In Frederick County, Maryland, the small town of Brunswick’s attempts to solve an affordable housing crisis are a microcosm of a problem facing municipalities of many sizes in many countries. Their task is made more difficult by a rapidly multiplying series of alternate realities that would pretend to define affordable housing.
Why is a definition important? Because, depending on the definition chosen, Brunswick — indeed any community — may be spending time, effort and taxpayer dollars supporting an affordable housing ‘alternate reality’ that does not necessarily satisfy their greatest community needs.
At a single housing unit level, ‘affordability’ is simple. It exists clearly in the expectations and the wallets of the beholder — a prospective renter or purchaser. At this level, all housing is both affordable and unaffordable, depending on who you are. Even multi-millionaires hopefully cruise open houses of multi-million dollar houses they can’t afford.
Does Brunswick wish to subsidize affordable housing for multi-millionaires with hopes and dreams bigger than their heavy wallets? An easy ‘no’ to this question masks a much more troubling one.
In deciding their priorities, governments such as city councils must make broader definitions of affordability in order to determine which ‘classes’ of people are most in need of assistance. And these days, at virtually every level that is more affordable than a luxury home on offer the very rich, there are competing ideas about broad working definitions of affordable housing.
Take the ideas and activities of groups working to address affordability problems in Brunswick, as detailed in an article below.
The photo which leads the story depicts workers in a food bank. This accords with the most common worldwide definition of affordability, based on the needs of the lowest paid workers as well as those who cannot work and must attempt to live on low, fixed or dwindling income. Many retirees, for example. The homeless, for another.
One might well expect that such a vision of affordability would be the target of the Frederick Country Affordable Housing Council, concerned with the welfare of the communities in the county such as Brunswick.
According to the chairman, Brunswick citizens don’t ‘get’ affordability. His definition of ‘incoming limiting brackets’ is drawn from the idea of ‘everything is both affordable and unaffordable, depending on the renter buyer.’ Whoops. Now ‘everybody’ needs affordable housing, and different levels of affordability can be bracketed for different wallets.
Is it then only fair that Brunswick subsidize many brackets of affordability, building housing at a price point where bracket expectations match bracket wallets?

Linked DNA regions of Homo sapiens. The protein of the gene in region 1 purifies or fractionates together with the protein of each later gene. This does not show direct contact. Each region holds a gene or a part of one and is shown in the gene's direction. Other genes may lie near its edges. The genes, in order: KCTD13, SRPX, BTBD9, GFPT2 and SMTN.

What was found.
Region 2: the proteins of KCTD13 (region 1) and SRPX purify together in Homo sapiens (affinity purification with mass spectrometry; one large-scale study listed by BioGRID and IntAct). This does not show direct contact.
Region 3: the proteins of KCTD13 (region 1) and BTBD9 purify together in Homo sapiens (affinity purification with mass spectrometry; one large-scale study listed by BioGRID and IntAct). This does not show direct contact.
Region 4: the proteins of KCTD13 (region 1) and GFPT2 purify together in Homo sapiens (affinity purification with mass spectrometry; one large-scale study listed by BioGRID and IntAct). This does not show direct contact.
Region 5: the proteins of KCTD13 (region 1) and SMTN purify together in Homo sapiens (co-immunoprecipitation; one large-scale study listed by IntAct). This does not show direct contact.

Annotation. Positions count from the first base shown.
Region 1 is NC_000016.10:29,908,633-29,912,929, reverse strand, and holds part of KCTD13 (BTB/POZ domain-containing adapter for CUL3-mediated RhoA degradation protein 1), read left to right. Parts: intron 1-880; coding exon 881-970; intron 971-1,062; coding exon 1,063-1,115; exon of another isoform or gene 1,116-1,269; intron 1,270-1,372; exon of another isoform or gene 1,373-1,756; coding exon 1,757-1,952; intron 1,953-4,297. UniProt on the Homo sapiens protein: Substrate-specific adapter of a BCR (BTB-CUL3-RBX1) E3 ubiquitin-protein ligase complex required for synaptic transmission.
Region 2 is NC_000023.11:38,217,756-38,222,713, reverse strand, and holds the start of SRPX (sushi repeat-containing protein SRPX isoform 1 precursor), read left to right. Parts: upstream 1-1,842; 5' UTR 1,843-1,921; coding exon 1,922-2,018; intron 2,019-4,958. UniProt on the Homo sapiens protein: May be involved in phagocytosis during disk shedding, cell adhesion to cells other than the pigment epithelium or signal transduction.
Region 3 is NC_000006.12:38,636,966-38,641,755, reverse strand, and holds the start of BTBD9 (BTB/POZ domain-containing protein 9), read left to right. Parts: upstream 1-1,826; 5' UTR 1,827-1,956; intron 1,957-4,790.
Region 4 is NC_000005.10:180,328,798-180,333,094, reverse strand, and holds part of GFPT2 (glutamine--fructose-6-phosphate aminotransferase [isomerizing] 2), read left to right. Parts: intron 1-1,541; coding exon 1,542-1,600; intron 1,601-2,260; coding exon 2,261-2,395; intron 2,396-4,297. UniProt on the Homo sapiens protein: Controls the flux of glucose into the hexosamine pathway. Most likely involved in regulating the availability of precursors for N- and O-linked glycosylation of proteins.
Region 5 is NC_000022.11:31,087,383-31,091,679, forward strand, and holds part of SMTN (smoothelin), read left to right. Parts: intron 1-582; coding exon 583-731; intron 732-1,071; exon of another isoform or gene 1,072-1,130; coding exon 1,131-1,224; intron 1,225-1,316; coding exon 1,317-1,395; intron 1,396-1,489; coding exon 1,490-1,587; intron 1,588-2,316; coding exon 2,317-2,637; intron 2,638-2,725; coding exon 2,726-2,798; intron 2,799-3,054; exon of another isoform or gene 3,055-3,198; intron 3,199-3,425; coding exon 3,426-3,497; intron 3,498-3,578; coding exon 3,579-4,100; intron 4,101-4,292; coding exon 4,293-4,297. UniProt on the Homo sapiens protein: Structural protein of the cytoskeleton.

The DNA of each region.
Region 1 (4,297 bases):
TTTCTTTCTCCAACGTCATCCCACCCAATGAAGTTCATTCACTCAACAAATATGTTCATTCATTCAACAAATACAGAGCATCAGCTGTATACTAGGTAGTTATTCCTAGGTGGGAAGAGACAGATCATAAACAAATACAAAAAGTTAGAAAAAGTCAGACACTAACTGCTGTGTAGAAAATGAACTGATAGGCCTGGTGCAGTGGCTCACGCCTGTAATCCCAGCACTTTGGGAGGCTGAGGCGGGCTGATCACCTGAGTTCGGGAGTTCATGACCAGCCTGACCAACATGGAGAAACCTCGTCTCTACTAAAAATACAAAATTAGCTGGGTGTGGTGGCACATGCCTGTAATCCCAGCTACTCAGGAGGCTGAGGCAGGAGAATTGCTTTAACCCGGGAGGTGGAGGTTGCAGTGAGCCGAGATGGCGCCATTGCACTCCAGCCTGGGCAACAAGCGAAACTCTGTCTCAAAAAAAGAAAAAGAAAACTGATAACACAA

Of one thing, Brunswick citizens can be sure. If the housing industry could be subsidized to build ‘affordable’ luxury housing for multi-millionaires, they would focus all their attention in this bracket, because it is in this bracket that they make the highest profits.
But the housing industry is at least pragmatic enough to realize that no community will ever subsidize housing for multi-millionaires.
What bracket would the housing industry prefer to build for? That which is the most expensive but which can still receive government subsidies or tax breaks.
Enter ‘workforce’ housing. Affordable Housing is ‘workforce’ housing, the chairman of the Frederick Country Affordable Housing Council assures us, choosing income brackets that range across low-middle class to middle-middle class.
All other brackets have been conveniently discarded.
Affordable housing is not ‘luxury housing bracket’ (naturally). But workforce housing is also not housing for the poorest workers, or for those who cannot work. An insignificant few? Well no. Half of the jobs in the state pay a wage below the income threshold under discussion.
The term ‘workforce’ is an out-and-out fraud that brackets only those income groups that can generate subsidies and that accord with housing industry construction interests. The industry is quite blatant about it as they wield their co-opted term ‘workforce’ in a discriminatory and racist manner.
“Affordable Housing is ‘not Section 8’ housing,” we are told. This dismisses an entire class of people in desperate need of housing they can afford, leaving them seriously at risk of homelessness. And out with the bathwater goes the working poor baby, whose family may be holding down two, three, four? jobs to make ends meet.
If the statements of the Frederick Country Affordable Housing Council Chairman are to define the nature of affordability for Brunswick, the town may soon discover that the working poor, excluded deliberately from the supposedly higher community importance of the ‘workforce’, are not as unnecessary to the community as the construction industry conveniently imagines.
For much more on the challenges to define and do battle with housing unaffordability in one small American town, read more in The Frederick News-Post: Organizations aim to ease financial struggles in Brunswick